Sunday, June 11, 2006


After yesterday's post I got to think even more about feeling, and the more I do, the more mysterious the TOUCH sense becomes. It seems to be the black sheep of the senses.

For starters all the other senses have specific sense organs and they all take place in the head: sight - eyes, sound - ears, taste - tongue, smell - nose. But touch you can "feel" anywhere. Inside, outside, head, toe. So what is the touch organ? The nerve endings? Where are they located? Even better: Where aren't they located?

When people talk about chosing the last sense to lose (if you were confronted with such a choice), most people would say "Eyesight. Take everything from me but not my vision." But what about touch. I suppose zero touch would equal total paralysis. Now you tell me who is worse off - a blind man, a deaf man, or a paralysed man? In fact, when the prized sense of sight goes, it's touch that comes to the rescue. Think a blind person reading brail or walking down the road touching about with their stick.

I think the reason I'm so focused on touch right now is that touch is the sense that I focus on in my daily meditation sessions. Some people focus on sound. BPG focuses on touch. Feeling the tightness in my head, feeling the pain in my back, feeling the tickle of my breathe.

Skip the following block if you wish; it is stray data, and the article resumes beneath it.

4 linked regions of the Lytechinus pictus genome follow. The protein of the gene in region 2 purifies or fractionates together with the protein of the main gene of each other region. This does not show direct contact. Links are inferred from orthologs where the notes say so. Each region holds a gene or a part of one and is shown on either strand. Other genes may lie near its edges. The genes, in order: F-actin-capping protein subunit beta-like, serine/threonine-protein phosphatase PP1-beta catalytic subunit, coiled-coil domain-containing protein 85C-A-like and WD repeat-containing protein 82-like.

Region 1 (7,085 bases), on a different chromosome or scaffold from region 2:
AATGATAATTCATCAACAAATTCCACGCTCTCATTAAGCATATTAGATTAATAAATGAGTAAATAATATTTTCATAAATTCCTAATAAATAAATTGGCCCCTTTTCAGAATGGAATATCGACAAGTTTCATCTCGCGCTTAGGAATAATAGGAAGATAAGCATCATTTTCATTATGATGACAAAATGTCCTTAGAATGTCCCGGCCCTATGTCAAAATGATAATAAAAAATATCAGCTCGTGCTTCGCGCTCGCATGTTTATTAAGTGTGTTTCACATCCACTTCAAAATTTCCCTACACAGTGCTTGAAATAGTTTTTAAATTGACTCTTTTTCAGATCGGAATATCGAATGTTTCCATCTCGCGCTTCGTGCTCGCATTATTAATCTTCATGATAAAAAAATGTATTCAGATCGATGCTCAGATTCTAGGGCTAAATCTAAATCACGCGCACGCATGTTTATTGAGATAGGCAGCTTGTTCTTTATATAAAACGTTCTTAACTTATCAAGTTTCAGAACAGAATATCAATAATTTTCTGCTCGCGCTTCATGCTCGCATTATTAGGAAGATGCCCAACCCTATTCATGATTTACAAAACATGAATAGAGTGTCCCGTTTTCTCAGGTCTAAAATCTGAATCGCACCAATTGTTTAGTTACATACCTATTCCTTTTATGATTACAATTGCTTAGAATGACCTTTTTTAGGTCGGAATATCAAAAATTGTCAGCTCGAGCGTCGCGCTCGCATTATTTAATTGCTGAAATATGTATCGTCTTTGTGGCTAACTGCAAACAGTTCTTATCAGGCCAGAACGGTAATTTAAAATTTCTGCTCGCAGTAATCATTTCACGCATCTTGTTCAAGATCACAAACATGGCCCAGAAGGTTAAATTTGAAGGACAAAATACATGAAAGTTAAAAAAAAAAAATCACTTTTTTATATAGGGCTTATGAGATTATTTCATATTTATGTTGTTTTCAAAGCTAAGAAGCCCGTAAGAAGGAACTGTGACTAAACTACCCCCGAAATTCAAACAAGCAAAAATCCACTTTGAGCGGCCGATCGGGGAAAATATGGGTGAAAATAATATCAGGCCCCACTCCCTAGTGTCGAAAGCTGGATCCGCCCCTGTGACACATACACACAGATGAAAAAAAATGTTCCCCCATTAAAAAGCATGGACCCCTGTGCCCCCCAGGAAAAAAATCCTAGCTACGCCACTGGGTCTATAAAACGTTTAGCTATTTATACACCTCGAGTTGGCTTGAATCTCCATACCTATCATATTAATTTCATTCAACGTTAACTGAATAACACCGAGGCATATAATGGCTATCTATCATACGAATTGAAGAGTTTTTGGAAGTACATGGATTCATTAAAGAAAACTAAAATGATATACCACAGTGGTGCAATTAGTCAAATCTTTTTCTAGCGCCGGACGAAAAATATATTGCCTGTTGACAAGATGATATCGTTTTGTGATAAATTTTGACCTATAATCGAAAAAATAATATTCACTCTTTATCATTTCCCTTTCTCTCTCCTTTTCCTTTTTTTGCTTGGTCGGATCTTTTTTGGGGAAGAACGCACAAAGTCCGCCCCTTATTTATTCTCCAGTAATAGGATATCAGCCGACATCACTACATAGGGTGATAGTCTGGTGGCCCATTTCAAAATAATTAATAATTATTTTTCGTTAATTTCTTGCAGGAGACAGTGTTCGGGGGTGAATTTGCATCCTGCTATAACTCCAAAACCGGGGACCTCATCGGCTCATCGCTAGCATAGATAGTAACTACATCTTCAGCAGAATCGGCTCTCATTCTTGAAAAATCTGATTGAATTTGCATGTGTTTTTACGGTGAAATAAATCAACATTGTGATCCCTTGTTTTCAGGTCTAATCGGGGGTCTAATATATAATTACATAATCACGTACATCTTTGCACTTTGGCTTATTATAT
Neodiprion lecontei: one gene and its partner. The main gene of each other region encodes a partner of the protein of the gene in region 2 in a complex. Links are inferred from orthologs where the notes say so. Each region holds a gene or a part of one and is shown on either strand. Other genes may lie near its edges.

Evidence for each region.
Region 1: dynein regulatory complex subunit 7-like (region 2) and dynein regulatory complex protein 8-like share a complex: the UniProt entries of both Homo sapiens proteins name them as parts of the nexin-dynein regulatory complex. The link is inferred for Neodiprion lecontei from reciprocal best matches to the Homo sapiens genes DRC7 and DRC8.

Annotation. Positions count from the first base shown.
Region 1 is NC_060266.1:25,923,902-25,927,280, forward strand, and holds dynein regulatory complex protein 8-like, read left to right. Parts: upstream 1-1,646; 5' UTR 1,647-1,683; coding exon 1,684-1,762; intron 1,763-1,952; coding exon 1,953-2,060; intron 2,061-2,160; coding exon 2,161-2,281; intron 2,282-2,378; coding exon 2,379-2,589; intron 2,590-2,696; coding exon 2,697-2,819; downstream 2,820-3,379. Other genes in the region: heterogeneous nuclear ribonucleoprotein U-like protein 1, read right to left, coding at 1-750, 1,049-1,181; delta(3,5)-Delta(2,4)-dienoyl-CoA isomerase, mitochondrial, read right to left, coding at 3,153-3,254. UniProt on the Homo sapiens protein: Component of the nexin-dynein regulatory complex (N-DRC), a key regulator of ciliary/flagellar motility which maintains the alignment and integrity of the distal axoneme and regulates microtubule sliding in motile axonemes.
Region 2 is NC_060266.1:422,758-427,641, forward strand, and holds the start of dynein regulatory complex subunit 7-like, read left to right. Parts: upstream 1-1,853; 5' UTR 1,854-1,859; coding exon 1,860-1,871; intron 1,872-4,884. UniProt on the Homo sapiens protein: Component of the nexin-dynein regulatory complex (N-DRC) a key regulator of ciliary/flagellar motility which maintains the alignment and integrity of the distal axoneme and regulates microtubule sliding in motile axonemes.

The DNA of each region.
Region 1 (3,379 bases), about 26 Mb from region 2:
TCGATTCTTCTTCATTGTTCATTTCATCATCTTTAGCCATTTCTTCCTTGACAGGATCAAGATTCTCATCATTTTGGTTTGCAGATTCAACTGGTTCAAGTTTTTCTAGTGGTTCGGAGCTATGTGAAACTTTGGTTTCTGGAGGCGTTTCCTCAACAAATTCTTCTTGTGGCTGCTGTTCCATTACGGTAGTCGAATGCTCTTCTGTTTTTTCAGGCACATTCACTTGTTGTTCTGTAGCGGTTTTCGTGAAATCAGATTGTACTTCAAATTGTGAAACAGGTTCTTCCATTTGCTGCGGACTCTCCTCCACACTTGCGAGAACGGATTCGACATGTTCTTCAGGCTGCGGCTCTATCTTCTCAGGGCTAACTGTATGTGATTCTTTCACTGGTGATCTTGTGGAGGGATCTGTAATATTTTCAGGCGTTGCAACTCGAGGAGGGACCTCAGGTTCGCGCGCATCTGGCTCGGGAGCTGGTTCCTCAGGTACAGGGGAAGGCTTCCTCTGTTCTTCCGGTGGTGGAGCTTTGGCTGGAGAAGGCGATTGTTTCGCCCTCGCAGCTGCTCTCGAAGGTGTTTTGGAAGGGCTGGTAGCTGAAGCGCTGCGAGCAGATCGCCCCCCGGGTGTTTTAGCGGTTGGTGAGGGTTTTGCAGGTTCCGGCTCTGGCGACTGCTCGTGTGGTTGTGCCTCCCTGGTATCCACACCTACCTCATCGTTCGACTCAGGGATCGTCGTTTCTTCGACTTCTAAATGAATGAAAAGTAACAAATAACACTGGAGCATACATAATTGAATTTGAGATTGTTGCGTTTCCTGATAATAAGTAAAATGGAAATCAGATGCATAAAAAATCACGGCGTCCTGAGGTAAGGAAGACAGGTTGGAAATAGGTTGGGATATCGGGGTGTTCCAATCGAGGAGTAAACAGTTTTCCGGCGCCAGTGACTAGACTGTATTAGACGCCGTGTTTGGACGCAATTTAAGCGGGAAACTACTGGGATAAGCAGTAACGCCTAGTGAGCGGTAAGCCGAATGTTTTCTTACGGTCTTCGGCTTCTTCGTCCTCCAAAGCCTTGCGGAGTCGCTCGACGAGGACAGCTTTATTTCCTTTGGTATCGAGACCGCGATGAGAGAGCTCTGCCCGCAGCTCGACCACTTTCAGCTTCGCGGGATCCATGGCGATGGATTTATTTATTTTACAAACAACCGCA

And which sense defines our humanity most of all? In 100 years time when AI beings are amongst us, which sense will they least be able to emulate? Shit, in a way, machines can already see and hear. But a machine that feels? That seems to me to be the last outpost of humanity. In fact, the day that machines can feel (I mean actually feel, not detect that there is an obstacle in front of them) is the day that humanity is obsolete.

But still the muddled meanings of "feel" persist. What does "getting in touch with your feelings" really mean? Or: "I'm feeling touchy".



  1. Touch? There's only one sense and touch is it. Think about that for a bit. :)

  2. Anonymous12 June, 2006

    And what about when you have lost your sight or your hearing, at least there will be that comforting touch of someone hugging you and loving you to help you on the road to recovery. Imagine not being able to feel a hug. Awful.

  3. In the book "the man who mistook his wife for a hat" by oliver sachs there is an example of a woman who did actually lose her sense of touch! To move she had to look at each limb with her eyes and see where it was going! So if you're still interested in touch I would definitely recommend reading it! Plus its a really good book.


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